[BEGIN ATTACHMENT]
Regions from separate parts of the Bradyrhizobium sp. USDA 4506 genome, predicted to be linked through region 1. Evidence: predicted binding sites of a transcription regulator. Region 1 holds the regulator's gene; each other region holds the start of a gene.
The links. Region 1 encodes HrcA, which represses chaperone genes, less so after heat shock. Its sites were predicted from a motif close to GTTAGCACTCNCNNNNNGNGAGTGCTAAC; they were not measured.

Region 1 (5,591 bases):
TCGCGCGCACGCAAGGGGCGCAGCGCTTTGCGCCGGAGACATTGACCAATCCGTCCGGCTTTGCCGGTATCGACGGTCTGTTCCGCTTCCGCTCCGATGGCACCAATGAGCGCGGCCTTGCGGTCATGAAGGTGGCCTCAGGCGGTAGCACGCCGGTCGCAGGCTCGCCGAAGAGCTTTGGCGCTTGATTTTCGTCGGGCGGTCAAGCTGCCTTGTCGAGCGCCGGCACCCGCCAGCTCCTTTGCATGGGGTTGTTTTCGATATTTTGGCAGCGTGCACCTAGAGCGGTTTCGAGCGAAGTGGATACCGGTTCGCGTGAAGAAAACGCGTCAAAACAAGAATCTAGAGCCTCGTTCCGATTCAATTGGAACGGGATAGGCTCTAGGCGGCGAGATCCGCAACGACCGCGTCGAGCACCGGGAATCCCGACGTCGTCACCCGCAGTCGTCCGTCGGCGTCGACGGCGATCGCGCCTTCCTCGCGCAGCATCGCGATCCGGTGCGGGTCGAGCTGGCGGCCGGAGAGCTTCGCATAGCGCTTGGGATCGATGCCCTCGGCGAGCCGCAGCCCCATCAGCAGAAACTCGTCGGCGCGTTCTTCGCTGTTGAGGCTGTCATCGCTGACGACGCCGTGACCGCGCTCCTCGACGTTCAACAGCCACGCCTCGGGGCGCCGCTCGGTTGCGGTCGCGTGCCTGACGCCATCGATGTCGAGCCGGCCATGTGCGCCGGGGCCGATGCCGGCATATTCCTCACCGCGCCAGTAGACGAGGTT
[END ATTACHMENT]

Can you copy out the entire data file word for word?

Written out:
Regions from separate parts of the Bradyrhizobium sp. USDA 4506 genome, predicted to be linked through region 1. Evidence: predicted binding sites of a transcription regulator. Region 1 holds the regulator's gene; each other region holds the start of a gene.
The links. Region 1 encodes HrcA, which represses chaperone genes, less so after heat shock. Its sites were predicted from a motif close to GTTAGCACTCNCNNNNNGNGAGTGCTAAC; they were not measured.

Region 1 (5,591 bases):
TCGCGCGCACGCAAGGGGCGCAGCGCTTTGCGCCGGAGACATTGACCAATCCGTCCGGCTTTGCCGGTATCGACGGTCTGTTCCGCTTCCGCTCCGATGGCACCAATGAGCGCGGCCTTGCGGTCATGAAGGTGGCCTCAGGCGGTAGCACGCCGGTCGCAGGCTCGCCGAAGAGCTTTGGCGCTTGATTTTCGTCGGGCGGTCAAGCTGCCTTGTCGAGCGCCGGCACCCGCCAGCTCCTTTGCATGGGGTTGTTTTCGATATTTTGGCAGCGTGCACCTAGAGCGGTTTCGAGCGAAGTGGATACCGGTTCGCGTGAAGAAAACGCGTCAAAACAAGAATCTAGAGCCTCGTTCCGATTCAATTGGAACGGGATAGGCTCTAGGCGGCGAGATCCGCAACGACCGCGTCGAGCACCGGGAATCCCGACGTCGTCACCCGCAGTCGTCCGTCGGCGTCGACGGCGATCGCGCCTTCCTCGCGCAGCATCGCGATCCGGTGCGGGTCGAGCTGGCGGCCGGAGAGCTTCGCATAGCGCTTGGGATCGATGCCCTCGGCGAGCCGCAGCCCCATCAGCAGAAACTCGTCGGCGCGTTCTTCGCTGTTGAGGCTGTCATCGCTGACGACGCCGTGACCGCGCTCCTCGACGTTCAACAGCCACGCCTCGGGGCGCCGCTCGGTTGCGGTCGCGTGCCTGACGCCATCGATGTCGAGCCGGCCATGTGCGCCGGGGCCGATGCCGGCATATTCCTCACCGCGCCAGTAGACGAGGTT